In contested questions regarding the asexual umbrella, I’ve seen a lot of this “you either are or you aren’t” approach to classing identities. “You either are or you aren’t” binary talk is pretty familiar to me as a gray-a, as you can imagine, if you know anything about 2012-era ace-intracommunity conflicts.
So that’s what I think about, naturally, when I see framing like “are you trans y/n” and “are you attracted to ppl of your own gender y/n” deployed in flowcharts aimed at telling aces what things are and aren’t for us. I saw one such flowchart today, didn’t save the url, and when I decided to reference it in this post, went, “eh that’s okay, I have the url of a different reblog of the same thing saved somewhere” — and then, upon checking, I realized that the url I had saved was actually of a different flowchart featuring the same questions, distinguishable only by the style of arrows.
This post isn’t about the controversial q-word or how many letters should be in lgbt or any of that. This post is is just some wondering aloud about the metrics I’ve seen used to discuss those issues.
Namely: you’re either trans or you aren’t, you’re either attracted to your own gender or you aren’t, you’re either [specific category] or you aren’t.
I won’t spend much time here on nb-people-who-don’t-ID-as-trans, because I know the answers to that.
What I wonder about, rather, is people who’ve been questioning for so long that they’ve given their questioning another name. I wonder about [gif warning] the number of labels for frustration with trying to find a single label. I wonder about gray-asexuality. I wonder about the rom vs. aro divide for grayros. I wonder about the gray experience in general, as shared by gray-aces and grayros and quoi folk.
I wonder what happens when the answer to the question “Okay, are you X or are you not?” is “I honestly can’t tell you that.” And again, “No, seriously, I don’t know.” And, “I’ve tried that, believe me.”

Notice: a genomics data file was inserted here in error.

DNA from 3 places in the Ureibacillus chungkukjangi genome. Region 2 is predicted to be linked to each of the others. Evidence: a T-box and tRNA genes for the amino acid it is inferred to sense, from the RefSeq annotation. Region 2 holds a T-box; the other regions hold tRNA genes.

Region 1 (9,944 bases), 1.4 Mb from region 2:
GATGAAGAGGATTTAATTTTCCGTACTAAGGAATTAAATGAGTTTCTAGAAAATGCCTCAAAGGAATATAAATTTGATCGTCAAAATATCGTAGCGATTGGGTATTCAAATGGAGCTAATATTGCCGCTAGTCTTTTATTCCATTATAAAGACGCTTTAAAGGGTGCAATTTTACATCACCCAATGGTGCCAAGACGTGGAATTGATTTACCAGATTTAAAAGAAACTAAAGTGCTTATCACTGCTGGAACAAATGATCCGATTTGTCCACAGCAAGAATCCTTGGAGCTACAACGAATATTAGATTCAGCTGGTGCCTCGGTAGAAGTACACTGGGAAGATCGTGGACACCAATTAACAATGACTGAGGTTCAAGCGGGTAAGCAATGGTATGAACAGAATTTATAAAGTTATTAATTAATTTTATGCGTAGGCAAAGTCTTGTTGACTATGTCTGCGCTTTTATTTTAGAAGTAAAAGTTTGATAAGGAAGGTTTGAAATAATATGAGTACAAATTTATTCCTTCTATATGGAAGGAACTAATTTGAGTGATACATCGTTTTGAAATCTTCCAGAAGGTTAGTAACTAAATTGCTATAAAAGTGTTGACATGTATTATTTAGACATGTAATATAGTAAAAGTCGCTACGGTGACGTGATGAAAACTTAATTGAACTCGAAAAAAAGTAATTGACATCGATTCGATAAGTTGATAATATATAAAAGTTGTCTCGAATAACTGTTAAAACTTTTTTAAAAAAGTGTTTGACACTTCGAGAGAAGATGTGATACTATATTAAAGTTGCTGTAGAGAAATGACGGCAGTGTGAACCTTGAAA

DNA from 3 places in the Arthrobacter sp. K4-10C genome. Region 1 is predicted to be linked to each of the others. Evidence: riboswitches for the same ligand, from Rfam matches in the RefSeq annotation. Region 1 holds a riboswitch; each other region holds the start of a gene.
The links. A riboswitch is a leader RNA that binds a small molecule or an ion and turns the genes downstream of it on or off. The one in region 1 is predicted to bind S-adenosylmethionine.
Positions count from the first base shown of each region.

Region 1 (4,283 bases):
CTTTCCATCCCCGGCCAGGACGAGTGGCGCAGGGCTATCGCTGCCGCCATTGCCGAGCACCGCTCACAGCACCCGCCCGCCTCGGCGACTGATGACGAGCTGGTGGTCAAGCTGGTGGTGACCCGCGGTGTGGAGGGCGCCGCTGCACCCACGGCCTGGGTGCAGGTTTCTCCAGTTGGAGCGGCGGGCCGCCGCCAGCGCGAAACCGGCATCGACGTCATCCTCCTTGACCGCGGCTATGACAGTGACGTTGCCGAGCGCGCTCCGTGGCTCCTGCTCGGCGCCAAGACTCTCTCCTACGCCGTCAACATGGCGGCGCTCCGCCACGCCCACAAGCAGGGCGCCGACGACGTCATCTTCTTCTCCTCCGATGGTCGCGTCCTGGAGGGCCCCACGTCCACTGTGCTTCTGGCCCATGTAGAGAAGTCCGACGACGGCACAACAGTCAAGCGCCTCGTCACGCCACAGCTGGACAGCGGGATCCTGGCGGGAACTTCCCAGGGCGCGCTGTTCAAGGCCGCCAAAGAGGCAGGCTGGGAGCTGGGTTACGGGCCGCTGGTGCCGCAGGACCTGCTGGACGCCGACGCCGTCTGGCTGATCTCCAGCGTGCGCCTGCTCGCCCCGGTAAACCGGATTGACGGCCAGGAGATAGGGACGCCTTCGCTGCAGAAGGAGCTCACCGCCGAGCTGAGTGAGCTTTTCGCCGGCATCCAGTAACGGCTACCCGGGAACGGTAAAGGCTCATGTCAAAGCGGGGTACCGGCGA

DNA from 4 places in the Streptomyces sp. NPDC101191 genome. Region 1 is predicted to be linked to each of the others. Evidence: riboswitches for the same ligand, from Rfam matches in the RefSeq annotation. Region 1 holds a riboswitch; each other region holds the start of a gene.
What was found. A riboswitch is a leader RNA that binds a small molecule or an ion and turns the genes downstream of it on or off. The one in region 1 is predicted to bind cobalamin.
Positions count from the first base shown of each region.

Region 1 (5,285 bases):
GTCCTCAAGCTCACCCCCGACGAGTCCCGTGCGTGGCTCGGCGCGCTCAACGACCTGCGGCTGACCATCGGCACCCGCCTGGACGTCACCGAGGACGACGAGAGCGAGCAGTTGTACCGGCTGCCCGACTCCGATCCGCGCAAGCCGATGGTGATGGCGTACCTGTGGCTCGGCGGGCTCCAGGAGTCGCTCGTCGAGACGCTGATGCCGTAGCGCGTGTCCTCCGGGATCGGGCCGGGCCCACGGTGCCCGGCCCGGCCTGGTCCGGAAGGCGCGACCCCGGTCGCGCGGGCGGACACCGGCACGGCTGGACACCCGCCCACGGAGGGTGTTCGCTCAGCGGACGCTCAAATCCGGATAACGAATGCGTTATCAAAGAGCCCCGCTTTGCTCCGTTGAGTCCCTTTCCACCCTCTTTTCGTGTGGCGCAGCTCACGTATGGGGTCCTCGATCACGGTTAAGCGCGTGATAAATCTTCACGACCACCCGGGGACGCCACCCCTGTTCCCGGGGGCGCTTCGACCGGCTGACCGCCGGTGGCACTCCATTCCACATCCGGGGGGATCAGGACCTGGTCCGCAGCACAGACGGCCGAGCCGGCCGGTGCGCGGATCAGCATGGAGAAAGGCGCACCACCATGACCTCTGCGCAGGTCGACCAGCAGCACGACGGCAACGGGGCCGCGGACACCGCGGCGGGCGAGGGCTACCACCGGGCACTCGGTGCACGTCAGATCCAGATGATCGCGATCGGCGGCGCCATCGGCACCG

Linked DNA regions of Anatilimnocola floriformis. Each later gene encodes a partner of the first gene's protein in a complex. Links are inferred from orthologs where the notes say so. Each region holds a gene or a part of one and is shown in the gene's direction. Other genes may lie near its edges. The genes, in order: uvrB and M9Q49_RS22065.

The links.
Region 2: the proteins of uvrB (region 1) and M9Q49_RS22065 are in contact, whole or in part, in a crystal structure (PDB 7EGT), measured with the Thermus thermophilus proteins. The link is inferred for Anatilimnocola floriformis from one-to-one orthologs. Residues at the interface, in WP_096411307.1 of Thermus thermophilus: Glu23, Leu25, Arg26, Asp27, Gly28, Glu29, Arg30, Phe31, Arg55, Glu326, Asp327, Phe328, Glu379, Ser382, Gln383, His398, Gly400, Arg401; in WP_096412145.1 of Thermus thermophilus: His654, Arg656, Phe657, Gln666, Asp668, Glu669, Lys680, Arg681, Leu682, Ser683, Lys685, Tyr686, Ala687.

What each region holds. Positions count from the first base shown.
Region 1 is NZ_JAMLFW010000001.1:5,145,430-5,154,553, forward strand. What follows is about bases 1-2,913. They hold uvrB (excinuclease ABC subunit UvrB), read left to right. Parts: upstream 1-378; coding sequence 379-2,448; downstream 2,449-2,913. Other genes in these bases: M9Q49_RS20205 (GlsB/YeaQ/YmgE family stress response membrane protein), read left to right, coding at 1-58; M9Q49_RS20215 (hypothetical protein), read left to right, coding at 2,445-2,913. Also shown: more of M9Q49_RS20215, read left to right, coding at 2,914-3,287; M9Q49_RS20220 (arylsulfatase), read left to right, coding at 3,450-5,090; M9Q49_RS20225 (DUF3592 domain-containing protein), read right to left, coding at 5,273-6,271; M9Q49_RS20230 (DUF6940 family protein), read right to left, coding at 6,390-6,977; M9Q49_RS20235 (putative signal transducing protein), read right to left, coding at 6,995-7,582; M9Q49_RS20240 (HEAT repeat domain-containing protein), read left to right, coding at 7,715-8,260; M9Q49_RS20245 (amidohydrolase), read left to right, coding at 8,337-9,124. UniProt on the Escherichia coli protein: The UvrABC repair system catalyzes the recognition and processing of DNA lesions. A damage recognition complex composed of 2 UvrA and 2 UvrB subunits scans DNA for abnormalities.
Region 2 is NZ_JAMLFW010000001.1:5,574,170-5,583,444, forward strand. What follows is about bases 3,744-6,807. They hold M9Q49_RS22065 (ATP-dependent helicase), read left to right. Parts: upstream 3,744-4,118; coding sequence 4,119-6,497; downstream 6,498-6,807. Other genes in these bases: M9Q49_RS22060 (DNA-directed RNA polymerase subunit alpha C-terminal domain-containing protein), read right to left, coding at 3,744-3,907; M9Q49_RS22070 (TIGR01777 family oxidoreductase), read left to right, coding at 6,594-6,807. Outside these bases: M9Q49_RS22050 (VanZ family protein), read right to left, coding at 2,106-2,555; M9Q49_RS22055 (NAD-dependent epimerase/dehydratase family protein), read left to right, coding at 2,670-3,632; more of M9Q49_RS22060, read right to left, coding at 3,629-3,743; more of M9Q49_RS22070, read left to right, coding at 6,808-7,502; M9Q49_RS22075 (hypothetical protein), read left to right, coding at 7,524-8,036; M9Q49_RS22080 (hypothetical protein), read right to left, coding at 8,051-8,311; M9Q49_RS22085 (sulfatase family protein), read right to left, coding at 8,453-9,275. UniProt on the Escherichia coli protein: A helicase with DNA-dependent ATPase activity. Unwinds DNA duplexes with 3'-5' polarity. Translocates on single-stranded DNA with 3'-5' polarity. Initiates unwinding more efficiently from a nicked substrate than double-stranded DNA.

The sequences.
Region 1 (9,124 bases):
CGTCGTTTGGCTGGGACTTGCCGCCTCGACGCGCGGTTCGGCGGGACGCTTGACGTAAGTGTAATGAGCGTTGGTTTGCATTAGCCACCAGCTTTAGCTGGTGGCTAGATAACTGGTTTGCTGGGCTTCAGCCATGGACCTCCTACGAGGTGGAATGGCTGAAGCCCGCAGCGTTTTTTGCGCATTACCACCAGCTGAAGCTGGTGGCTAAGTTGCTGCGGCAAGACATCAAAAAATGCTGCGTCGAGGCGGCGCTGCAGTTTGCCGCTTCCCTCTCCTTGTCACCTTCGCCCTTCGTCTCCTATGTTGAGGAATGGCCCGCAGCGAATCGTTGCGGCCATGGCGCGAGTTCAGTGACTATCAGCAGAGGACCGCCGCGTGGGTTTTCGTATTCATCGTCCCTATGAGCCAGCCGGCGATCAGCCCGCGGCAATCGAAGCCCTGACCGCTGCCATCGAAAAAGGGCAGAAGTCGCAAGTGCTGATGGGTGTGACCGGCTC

I wonder what happens when introspection remains inconclusive, and I wonder how I’m supposed to obey a flowchart like the creator intended.
And I wonder about capital-q Questioning People who don’t ID as gray-ace or gray-aro, who don’t have any words yet or anymore, who are being asked to make a decision on the dot and just go on and commit to something already, geez.
Attraction is (can be) confusing and subjective and personal and difficult and scary and idiosyncratic and, depending on external influences, easy to mistake for something else, or hard to pin down as “attraction” — and I see that acknowledged plenty in posts made by lesbians for lesbians. In those contexts, I’ve seen the questioning process acknowledged and questioning individuals validated as facing a rough road.
And then I turn the page to a post addressing aces on some cross-community issue, and suddenly, questioning people are nowhere to be found, questioning people don’t exist, questioning isn’t a process that applies to people under the ace umbrella.
“You either experience X attraction or you don’t. You’re either lgb or you’re not.”
I have to wonder what happened to us ambiguous folk, that we can be submerged so easily.
I have to wonder if there’s some ticking clock I wasn’t made aware of, counting down until my time is up. ‘Cause sure, you can be unsure, but you better get that uncertainty settled eventually. Better get everything straightened up nice and exact and classifiable. Not now, not yet, that’s fine, but eventually.
You know what it honestly reminds me of?
Consent rhetorics that pay lip service to “it’s okay to say no” but still communicate an expectation that you’ll be “ready” eventually, and it’s fine to not be “ready,” but you’re supposed to get to that point eventually.
I have a question.
What if I don’t?